Once again, who’s supplying the centrifuges and how do they get to the production sites? Or are you going to tell me the Iranians are building them in their garage and that the equipment is getting to the sites just like drugs seem to get from the Mexican-US border to N. York, Chicago, etc. just by teleportation?

Feb 13, 2013 1:09pm EST  --  Report as abuse
MikeBarnett wrote:
Every time a member of the US government has work done on his or her car, they could be planning a suicide car bombing against the US. Therefore, we should launch drone strikes against every member of the US government to prevent these terrorist attacks against the US. Then, we should launch lethal police raids against the US “pilots” and support staff of the drones to make sure we don’t miss any of the terrorist thugs and criminals who have infiltrated the US government.

When are Americans going to stop creating problems that they don’t have? Those Americans who use computers probably see start-up messages advising them to update their systems with new versions. The same need applies to automobiles and all other mechanical devices, including centrifuges. Further, the Iranian machines are “specifically for lower-grade enrichment of uranium to below 5 percent purity.”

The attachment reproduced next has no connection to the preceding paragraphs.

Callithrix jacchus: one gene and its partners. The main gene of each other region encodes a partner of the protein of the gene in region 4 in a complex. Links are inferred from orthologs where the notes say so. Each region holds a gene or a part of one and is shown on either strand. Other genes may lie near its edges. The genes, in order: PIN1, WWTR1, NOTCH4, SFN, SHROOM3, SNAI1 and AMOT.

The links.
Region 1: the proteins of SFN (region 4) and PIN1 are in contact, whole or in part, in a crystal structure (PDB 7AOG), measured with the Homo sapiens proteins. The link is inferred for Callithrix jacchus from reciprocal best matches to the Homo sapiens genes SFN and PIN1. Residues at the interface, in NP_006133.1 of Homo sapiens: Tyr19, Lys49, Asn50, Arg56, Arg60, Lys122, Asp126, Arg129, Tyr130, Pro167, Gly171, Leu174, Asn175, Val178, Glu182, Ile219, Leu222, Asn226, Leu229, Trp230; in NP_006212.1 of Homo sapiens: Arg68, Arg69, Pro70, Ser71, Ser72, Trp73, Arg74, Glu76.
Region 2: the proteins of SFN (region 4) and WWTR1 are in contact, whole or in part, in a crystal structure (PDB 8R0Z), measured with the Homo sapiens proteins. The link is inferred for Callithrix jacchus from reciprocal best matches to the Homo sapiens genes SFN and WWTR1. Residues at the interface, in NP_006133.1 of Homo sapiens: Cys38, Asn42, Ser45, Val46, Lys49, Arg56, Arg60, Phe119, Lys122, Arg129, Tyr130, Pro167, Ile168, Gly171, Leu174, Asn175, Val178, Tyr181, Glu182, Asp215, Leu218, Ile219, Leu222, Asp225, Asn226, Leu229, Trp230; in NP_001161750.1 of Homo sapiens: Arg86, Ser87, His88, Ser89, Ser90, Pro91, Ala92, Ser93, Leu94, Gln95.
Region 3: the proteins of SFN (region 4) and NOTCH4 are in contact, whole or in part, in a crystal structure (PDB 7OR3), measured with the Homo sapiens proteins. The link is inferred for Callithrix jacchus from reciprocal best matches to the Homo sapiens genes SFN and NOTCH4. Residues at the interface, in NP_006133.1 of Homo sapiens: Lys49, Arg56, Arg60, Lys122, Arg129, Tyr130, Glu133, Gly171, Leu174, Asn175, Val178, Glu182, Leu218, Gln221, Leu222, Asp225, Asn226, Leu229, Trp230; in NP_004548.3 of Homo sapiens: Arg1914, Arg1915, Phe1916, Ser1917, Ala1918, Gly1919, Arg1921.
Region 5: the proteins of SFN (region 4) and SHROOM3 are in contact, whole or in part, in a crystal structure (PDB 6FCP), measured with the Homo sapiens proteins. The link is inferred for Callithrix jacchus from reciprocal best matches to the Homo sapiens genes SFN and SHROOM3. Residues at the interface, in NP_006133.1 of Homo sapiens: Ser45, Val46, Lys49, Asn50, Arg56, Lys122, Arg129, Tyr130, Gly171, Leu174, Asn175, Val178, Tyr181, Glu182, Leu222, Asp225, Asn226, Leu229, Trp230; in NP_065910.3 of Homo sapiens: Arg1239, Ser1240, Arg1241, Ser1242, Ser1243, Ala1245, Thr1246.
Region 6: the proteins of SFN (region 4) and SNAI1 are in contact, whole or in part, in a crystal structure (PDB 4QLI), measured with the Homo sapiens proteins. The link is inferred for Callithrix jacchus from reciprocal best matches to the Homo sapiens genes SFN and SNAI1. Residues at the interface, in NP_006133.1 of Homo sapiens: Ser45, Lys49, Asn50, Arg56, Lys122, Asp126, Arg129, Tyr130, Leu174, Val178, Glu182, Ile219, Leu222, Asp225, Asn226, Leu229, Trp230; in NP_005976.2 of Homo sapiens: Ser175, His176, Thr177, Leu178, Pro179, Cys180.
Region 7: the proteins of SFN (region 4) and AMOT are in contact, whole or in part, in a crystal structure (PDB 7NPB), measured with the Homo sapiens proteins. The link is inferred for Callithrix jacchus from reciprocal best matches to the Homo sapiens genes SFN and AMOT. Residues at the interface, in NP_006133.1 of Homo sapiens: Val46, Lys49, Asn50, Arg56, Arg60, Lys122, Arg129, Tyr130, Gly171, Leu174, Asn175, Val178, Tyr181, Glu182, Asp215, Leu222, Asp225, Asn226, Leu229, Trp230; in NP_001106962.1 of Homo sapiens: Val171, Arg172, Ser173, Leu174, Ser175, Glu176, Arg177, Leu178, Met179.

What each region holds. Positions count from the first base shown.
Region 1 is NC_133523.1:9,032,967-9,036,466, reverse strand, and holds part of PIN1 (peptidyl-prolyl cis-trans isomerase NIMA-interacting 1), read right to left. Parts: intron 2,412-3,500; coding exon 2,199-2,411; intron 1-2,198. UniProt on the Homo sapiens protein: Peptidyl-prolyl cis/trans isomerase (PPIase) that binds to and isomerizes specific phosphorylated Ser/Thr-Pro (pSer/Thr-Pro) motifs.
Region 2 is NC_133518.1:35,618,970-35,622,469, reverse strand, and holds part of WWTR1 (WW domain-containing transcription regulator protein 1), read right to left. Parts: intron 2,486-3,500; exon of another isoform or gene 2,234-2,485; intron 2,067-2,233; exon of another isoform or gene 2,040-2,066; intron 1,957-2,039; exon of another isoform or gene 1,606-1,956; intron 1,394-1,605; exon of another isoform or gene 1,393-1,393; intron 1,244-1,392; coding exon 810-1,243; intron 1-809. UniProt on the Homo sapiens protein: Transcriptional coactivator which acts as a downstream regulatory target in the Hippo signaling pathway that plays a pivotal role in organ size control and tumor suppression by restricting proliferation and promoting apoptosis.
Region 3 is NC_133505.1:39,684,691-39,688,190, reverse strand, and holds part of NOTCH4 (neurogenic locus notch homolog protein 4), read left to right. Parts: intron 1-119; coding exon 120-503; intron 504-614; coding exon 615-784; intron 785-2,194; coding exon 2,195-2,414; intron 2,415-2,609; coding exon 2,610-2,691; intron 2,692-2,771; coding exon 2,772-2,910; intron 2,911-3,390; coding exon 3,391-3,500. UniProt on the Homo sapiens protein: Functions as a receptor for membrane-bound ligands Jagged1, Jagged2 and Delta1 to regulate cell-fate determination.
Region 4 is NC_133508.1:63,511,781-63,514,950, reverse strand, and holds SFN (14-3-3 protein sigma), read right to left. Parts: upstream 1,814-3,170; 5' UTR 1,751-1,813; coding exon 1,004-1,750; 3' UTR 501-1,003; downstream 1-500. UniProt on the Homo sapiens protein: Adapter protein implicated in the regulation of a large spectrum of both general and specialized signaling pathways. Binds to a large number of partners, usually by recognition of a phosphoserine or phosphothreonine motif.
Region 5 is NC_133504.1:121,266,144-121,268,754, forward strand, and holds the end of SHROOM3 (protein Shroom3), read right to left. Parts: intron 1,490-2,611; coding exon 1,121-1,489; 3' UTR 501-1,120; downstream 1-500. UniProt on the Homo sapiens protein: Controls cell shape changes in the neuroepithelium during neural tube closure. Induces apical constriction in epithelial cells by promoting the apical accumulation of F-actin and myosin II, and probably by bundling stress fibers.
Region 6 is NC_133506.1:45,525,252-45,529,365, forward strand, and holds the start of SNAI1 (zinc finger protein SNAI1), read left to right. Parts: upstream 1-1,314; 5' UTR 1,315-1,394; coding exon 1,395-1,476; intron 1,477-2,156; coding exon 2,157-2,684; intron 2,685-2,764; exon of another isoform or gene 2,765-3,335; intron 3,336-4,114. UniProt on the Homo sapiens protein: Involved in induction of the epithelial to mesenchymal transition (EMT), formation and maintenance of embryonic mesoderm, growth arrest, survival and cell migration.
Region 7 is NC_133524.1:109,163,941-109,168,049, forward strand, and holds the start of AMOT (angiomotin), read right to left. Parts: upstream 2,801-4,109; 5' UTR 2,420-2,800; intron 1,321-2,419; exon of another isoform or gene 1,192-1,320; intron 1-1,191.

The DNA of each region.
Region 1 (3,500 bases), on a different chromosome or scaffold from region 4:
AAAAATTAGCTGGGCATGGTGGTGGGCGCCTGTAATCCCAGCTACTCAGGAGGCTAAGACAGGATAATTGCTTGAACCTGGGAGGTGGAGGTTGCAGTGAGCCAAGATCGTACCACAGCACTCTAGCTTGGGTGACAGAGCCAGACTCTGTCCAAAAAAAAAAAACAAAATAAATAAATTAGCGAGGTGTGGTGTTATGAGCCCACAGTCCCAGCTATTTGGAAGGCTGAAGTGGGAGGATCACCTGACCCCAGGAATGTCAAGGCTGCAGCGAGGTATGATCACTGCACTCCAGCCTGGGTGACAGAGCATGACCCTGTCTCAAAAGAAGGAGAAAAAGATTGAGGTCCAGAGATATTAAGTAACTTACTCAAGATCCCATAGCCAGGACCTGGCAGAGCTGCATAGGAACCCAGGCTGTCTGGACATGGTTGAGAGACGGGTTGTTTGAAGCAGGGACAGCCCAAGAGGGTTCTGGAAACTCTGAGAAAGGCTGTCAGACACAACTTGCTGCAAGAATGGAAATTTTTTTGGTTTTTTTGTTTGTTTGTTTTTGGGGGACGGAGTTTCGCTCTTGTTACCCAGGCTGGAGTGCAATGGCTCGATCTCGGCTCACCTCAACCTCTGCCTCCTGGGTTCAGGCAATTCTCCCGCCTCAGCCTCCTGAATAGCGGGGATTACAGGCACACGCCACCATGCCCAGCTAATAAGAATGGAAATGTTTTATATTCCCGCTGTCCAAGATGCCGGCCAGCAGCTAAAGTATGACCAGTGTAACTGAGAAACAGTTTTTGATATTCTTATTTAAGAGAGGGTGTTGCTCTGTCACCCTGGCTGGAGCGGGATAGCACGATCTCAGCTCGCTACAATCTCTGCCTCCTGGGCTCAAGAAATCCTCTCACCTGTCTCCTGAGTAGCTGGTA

Unfortunately, America wants new wars everywhere in the world, so the US must be restrained. Iran has revealed a new stealth fighter that can challenge US and Israeli stealth aircraft. Iran revealed, with the capture of the US RQ-170 stealth drone, that it has stealth detecting radars. Iran also revealed hacking programs to take control of intruding aircraft and missile systems or to take control of enemy defensive systems if retaliation is necessary. The upgraded, low-level centrifuges have upgraded, higher level defenses.

Feb 13, 2013 3:02pm EST  --  Report as abuse